New map of the cold and dense interstellar gas surrounding the local cavity in the plane of the galaxy. White areas represent regions of extremely low gas density (which are probably filled with hot and ionized gas), whereas dark areas reveal where large condensations of cold and dense gas occur. Notice that the local cavity is surrounded by many of these condensations, but this "wall" is broken in several places by low density ‘interstellar tunnels’ that link the local cavity with other nearby bubble cavities such as the Pleiades and GSH 238+00+09.
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The local cavity, when viewed side-on, reveals a tube-like chimney that extends from the galactic plane up into the lower halo region of our galaxy. Such chimneys can act as vents for energetic hot gas produced in supernovas.
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The first detailed map of space within about 1,000 light years of Earth places the solar system in the middle of a large hole that pierces the plane of the galaxy, perhaps left by an exploding star one or two million years ago.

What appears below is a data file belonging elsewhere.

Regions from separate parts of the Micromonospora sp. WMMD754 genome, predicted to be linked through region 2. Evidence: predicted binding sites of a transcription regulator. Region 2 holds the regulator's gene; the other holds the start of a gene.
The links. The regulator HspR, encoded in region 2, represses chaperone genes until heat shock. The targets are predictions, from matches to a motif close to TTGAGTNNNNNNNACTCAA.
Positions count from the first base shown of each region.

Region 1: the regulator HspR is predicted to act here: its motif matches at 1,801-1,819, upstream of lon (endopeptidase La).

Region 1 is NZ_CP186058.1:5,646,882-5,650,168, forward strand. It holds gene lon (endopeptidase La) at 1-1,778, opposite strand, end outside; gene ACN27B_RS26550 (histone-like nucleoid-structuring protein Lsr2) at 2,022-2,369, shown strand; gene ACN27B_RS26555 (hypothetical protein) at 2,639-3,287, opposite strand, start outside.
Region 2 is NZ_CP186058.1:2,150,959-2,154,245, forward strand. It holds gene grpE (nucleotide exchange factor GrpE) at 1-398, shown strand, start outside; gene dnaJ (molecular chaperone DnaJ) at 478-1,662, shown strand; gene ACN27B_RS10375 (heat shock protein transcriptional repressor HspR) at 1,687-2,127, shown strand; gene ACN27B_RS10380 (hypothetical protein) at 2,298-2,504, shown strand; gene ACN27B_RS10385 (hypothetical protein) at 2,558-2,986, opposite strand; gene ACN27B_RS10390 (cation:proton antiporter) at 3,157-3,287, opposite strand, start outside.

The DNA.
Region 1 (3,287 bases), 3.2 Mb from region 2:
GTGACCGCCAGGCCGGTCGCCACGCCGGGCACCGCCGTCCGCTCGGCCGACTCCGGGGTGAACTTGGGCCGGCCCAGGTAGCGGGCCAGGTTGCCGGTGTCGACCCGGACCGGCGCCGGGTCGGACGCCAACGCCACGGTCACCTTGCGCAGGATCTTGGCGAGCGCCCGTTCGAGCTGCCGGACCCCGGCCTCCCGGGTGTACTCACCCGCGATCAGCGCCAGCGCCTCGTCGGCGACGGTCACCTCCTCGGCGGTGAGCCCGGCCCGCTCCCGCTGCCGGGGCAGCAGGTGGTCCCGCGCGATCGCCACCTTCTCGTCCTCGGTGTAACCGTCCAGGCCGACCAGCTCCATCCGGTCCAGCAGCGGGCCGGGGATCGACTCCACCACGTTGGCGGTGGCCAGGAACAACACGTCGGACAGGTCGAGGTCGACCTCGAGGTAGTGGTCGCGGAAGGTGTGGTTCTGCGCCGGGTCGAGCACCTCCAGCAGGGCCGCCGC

The new map, produced by University of California, Berkeley, and French astronomers, alters the reigning view of the solar neighborhood. In that picture, the sun lies in the middle of a hot bubble - a region of million-degree hydrogen gas with 100-1,000 times fewer hydrogen atoms than the average gas density in the Milky Way - and is surrounded by a solid wall of colder, denser gas.
Instead, said astronomer Barry Welsh of UC Berkeley’s Space Sciences Laboratory, the region around the sun is an irregular cavity of low-density gas that has tunnels branching off through the surrounding dense gas wall. Welsh and his French colleagues suspect that the interconnecting cavities and tunnels, analogous to the holes in a sponge, were created by supernovas or very strong stellar winds that swept out large regions and, when they encountered one another, merged into passageways.
Robert Sanders | UC Berkeley News
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